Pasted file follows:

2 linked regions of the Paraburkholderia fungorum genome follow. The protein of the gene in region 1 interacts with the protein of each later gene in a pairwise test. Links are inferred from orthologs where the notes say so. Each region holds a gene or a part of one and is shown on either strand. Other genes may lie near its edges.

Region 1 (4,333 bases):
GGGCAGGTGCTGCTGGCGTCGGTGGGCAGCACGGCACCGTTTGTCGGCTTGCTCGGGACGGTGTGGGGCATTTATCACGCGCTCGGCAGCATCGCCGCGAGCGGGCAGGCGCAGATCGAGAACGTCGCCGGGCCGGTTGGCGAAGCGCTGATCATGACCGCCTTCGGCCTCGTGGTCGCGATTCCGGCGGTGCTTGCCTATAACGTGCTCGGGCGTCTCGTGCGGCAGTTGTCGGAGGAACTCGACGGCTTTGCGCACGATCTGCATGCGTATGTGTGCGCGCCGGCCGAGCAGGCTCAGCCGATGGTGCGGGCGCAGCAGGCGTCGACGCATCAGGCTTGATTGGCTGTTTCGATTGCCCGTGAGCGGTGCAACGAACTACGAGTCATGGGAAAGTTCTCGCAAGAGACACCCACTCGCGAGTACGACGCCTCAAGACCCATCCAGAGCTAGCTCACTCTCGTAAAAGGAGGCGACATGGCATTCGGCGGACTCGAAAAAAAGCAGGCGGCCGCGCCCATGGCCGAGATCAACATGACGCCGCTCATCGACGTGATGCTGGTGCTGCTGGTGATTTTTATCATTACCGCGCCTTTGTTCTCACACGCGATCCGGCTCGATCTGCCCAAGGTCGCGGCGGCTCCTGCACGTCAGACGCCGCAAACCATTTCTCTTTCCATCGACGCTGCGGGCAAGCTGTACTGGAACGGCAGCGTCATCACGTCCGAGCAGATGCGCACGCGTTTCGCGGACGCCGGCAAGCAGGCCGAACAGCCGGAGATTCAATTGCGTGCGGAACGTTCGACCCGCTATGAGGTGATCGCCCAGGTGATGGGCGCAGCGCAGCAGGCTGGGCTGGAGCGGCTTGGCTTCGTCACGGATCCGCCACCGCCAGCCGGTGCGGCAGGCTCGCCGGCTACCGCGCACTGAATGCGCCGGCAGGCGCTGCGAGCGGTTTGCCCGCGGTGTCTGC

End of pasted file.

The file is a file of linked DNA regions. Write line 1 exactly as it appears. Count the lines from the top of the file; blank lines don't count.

2 linked regions of the Paraburkholderia fungorum genome follow. The protein of the gene in region 1 interacts with the protein of each later gene in a pairwise test. Links are inferred from orthologs where the notes say so. Each region holds a gene or a part of one and is shown on either strand. Other genes may lie near its edges.